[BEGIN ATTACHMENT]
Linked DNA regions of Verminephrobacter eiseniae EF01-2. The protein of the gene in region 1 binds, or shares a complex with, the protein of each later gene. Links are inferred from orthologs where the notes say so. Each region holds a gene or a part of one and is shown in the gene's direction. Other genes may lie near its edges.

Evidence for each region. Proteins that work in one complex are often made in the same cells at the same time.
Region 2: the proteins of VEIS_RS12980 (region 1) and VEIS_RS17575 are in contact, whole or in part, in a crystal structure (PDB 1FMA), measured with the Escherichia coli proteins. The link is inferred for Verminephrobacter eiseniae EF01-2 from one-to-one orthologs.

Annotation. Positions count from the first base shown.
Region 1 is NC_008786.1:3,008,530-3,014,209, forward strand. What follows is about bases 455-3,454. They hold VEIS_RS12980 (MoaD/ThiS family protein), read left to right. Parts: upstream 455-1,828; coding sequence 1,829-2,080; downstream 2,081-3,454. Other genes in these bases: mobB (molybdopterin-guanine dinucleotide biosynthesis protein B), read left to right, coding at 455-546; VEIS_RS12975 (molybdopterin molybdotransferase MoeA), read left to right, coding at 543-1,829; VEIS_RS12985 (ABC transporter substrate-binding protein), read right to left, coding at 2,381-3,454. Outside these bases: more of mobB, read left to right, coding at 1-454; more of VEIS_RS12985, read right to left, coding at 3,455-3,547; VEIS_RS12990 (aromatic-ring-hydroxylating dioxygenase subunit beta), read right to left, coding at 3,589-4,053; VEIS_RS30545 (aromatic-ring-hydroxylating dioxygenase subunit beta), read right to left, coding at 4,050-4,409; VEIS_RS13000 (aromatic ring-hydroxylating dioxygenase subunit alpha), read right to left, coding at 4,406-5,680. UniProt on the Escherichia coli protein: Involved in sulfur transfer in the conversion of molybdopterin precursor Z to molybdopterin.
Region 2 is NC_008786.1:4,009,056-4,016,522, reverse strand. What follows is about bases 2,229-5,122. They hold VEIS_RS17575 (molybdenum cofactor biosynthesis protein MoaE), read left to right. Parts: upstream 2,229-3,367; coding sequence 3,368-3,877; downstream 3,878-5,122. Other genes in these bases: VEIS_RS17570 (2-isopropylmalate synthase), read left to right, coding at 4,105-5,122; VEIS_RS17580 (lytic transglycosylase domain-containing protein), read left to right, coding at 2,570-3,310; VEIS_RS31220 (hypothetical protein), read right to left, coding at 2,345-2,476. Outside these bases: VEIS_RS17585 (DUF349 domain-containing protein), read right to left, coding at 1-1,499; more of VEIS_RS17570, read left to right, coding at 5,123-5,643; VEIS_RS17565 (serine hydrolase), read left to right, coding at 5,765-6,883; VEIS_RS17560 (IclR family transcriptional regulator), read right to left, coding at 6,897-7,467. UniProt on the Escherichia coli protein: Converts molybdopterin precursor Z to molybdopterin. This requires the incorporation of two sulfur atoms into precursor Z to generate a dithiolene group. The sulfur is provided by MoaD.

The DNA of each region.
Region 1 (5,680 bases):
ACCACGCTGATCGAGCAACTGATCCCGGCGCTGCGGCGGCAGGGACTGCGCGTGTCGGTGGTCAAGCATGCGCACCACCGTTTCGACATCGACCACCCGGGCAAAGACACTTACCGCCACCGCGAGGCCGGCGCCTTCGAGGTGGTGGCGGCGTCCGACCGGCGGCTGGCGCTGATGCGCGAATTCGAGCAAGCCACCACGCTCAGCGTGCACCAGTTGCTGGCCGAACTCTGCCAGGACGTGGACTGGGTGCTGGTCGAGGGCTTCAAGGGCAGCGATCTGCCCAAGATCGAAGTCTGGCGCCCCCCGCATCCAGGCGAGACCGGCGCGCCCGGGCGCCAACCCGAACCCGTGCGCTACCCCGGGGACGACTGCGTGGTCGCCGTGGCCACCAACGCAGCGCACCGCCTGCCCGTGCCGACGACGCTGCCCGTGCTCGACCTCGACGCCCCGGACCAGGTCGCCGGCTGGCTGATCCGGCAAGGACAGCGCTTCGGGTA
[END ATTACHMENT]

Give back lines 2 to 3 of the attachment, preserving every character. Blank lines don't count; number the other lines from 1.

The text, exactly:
Evidence for each region. Proteins that work in one complex are often made in the same cells at the same time.
Region 2: the proteins of VEIS_RS12980 (region 1) and VEIS_RS17575 are in contact, whole or in part, in a crystal structure (PDB 1FMA), measured with the Escherichia coli proteins. The link is inferred for Verminephrobacter eiseniae EF01-2 from one-to-one orthologs.